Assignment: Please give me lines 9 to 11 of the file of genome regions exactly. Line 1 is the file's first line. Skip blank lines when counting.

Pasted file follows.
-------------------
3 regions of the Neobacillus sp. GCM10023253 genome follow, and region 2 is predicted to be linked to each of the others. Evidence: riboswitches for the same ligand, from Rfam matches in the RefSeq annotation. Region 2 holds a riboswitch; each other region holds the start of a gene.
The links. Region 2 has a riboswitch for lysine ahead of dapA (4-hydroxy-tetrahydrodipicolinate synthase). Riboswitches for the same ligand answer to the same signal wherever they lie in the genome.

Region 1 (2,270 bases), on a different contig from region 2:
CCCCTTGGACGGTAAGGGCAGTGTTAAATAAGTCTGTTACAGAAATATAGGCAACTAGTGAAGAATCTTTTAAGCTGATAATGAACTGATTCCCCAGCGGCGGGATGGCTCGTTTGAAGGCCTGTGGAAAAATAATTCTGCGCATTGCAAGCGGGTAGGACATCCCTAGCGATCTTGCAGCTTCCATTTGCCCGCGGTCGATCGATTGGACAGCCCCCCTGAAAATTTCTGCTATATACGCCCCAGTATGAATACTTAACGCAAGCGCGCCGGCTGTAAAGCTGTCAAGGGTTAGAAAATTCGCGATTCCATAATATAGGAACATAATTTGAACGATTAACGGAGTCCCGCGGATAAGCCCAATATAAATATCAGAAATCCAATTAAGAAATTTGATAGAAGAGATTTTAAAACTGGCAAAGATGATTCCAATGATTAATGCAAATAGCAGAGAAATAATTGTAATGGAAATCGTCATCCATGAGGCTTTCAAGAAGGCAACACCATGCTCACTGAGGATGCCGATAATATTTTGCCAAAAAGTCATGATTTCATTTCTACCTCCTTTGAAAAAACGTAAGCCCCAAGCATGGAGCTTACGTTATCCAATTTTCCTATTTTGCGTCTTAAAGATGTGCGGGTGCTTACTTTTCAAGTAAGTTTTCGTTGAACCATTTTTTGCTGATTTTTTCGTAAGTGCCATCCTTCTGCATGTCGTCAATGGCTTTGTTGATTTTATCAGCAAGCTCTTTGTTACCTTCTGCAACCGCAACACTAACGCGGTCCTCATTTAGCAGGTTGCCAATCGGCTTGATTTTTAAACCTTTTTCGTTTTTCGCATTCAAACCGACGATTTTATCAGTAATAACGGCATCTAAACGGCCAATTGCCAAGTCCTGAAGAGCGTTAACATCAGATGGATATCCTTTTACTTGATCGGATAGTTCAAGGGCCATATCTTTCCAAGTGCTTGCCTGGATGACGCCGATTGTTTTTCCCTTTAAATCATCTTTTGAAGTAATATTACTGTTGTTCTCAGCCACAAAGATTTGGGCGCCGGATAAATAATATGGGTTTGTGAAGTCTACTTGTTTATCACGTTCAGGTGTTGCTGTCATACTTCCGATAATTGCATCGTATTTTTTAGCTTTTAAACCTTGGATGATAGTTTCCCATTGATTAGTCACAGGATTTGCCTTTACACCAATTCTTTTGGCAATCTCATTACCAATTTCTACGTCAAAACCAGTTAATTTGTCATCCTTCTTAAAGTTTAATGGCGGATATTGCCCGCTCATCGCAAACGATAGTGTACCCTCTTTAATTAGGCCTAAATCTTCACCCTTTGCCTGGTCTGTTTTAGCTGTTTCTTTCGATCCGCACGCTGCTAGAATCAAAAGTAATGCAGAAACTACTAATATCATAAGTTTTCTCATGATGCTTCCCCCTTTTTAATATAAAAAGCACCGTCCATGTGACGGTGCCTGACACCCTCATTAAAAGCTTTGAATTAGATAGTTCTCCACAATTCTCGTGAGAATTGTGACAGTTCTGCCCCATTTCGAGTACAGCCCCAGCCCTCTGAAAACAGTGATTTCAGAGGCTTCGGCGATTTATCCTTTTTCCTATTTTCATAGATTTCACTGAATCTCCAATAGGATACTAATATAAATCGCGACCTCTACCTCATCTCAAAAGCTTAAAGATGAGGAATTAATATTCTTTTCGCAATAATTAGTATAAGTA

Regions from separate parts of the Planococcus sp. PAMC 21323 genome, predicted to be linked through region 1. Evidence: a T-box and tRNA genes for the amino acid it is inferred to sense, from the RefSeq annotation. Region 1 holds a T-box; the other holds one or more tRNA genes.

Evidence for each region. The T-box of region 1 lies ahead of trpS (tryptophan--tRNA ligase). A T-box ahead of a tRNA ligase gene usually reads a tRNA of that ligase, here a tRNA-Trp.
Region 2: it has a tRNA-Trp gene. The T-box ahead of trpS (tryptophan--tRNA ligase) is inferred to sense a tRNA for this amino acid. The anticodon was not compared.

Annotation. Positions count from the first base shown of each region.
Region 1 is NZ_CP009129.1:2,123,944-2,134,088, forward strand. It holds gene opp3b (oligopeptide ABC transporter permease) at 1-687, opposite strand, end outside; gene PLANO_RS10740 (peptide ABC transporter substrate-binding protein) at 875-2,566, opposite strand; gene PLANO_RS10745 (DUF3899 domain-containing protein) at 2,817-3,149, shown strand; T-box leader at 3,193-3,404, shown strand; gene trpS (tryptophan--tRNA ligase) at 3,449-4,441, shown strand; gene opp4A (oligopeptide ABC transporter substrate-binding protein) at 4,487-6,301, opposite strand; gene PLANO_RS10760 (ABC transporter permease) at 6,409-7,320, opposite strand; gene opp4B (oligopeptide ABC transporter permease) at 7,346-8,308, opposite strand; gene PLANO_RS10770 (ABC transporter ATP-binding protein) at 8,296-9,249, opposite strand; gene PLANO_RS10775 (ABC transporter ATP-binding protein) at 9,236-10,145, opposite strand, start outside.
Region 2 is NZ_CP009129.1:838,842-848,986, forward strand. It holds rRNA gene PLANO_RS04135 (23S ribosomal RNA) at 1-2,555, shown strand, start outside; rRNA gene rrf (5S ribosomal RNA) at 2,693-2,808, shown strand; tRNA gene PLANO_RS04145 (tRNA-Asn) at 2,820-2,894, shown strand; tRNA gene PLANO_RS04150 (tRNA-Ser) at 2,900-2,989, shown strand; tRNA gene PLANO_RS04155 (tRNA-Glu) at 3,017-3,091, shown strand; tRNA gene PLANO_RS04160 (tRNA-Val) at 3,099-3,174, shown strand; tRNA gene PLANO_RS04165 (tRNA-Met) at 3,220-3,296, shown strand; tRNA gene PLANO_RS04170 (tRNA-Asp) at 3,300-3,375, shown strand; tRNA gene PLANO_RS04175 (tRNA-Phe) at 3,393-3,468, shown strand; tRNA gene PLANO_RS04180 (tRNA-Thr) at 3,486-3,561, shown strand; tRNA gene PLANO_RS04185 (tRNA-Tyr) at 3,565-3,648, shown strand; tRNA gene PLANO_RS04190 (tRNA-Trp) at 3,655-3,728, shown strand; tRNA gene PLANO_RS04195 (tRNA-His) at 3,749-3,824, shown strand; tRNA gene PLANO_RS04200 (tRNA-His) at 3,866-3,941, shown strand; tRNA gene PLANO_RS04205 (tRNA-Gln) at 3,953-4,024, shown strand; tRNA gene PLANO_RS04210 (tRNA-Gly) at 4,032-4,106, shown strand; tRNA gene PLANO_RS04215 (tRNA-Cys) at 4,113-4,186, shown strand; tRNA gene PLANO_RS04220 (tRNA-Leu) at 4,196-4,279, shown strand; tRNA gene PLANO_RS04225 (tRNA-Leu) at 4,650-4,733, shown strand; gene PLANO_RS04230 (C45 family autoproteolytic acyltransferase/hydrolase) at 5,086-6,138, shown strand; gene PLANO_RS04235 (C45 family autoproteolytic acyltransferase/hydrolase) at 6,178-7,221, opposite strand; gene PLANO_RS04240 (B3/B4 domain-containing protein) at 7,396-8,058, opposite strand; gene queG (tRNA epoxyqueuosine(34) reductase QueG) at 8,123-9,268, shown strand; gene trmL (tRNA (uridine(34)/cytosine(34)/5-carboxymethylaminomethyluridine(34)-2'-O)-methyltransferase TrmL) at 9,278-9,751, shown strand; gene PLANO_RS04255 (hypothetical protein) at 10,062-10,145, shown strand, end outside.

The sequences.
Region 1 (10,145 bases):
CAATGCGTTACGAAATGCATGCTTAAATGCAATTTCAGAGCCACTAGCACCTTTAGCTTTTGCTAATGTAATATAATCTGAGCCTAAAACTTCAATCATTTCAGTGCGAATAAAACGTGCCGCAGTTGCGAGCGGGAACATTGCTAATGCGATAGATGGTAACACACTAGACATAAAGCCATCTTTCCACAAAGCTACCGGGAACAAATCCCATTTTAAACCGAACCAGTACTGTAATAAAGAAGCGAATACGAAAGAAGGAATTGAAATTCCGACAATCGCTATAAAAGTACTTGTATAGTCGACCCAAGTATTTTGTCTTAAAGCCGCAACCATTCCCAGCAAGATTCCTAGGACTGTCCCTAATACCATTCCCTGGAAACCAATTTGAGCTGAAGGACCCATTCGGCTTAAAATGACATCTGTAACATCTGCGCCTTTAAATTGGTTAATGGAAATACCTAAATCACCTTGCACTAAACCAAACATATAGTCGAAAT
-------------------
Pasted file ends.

Region 1 is NZ_CP009129.1:2,123,944-2,134,088, forward strand. It holds gene opp3b (oligopeptide ABC transporter permease) at 1-687, opposite strand, end outside; gene PLANO_RS10740 (peptide ABC transporter substrate-binding protein) at 875-2,566, opposite strand; gene PLANO_RS10745 (DUF3899 domain-containing protein) at 2,817-3,149, shown strand; T-box leader at 3,193-3,404, shown strand; gene trpS (tryptophan--tRNA ligase) at 3,449-4,441, shown strand; gene opp4A (oligopeptide ABC transporter substrate-binding protein) at 4,487-6,301, opposite strand; gene PLANO_RS10760 (ABC transporter permease) at 6,409-7,320, opposite strand; gene opp4B (oligopeptide ABC transporter permease) at 7,346-8,308, opposite strand; gene PLANO_RS10770 (ABC transporter ATP-binding protein) at 8,296-9,249, opposite strand; gene PLANO_RS10775 (ABC transporter ATP-binding protein) at 9,236-10,145, opposite strand, start outside.
Region 2 is NZ_CP009129.1:838,842-848,986, forward strand. It holds rRNA gene PLANO_RS04135 (23S ribosomal RNA) at 1-2,555, shown strand, start outside; rRNA gene rrf (5S ribosomal RNA) at 2,693-2,808, shown strand; tRNA gene PLANO_RS04145 (tRNA-Asn) at 2,820-2,894, shown strand; tRNA gene PLANO_RS04150 (tRNA-Ser) at 2,900-2,989, shown strand; tRNA gene PLANO_RS04155 (tRNA-Glu) at 3,017-3,091, shown strand; tRNA gene PLANO_RS04160 (tRNA-Val) at 3,099-3,174, shown strand; tRNA gene PLANO_RS04165 (tRNA-Met) at 3,220-3,296, shown strand; tRNA gene PLANO_RS04170 (tRNA-Asp) at 3,300-3,375, shown strand; tRNA gene PLANO_RS04175 (tRNA-Phe) at 3,393-3,468, shown strand; tRNA gene PLANO_RS04180 (tRNA-Thr) at 3,486-3,561, shown strand; tRNA gene PLANO_RS04185 (tRNA-Tyr) at 3,565-3,648, shown strand; tRNA gene PLANO_RS04190 (tRNA-Trp) at 3,655-3,728, shown strand; tRNA gene PLANO_RS04195 (tRNA-His) at 3,749-3,824, shown strand; tRNA gene PLANO_RS04200 (tRNA-His) at 3,866-3,941, shown strand; tRNA gene PLANO_RS04205 (tRNA-Gln) at 3,953-4,024, shown strand; tRNA gene PLANO_RS04210 (tRNA-Gly) at 4,032-4,106, shown strand; tRNA gene PLANO_RS04215 (tRNA-Cys) at 4,113-4,186, shown strand; tRNA gene PLANO_RS04220 (tRNA-Leu) at 4,196-4,279, shown strand; tRNA gene PLANO_RS04225 (tRNA-Leu) at 4,650-4,733, shown strand; gene PLANO_RS04230 (C45 family autoproteolytic acyltransferase/hydrolase) at 5,086-6,138, shown strand; gene PLANO_RS04235 (C45 family autoproteolytic acyltransferase/hydrolase) at 6,178-7,221, opposite strand; gene PLANO_RS04240 (B3/B4 domain-containing protein) at 7,396-8,058, opposite strand; gene queG (tRNA epoxyqueuosine(34) reductase QueG) at 8,123-9,268, shown strand; gene trmL (tRNA (uridine(34)/cytosine(34)/5-carboxymethylaminomethyluridine(34)-2'-O)-methyltransferase TrmL) at 9,278-9,751, shown strand; gene PLANO_RS04255 (hypothetical protein) at 10,062-10,145, shown strand, end outside.

The sequences.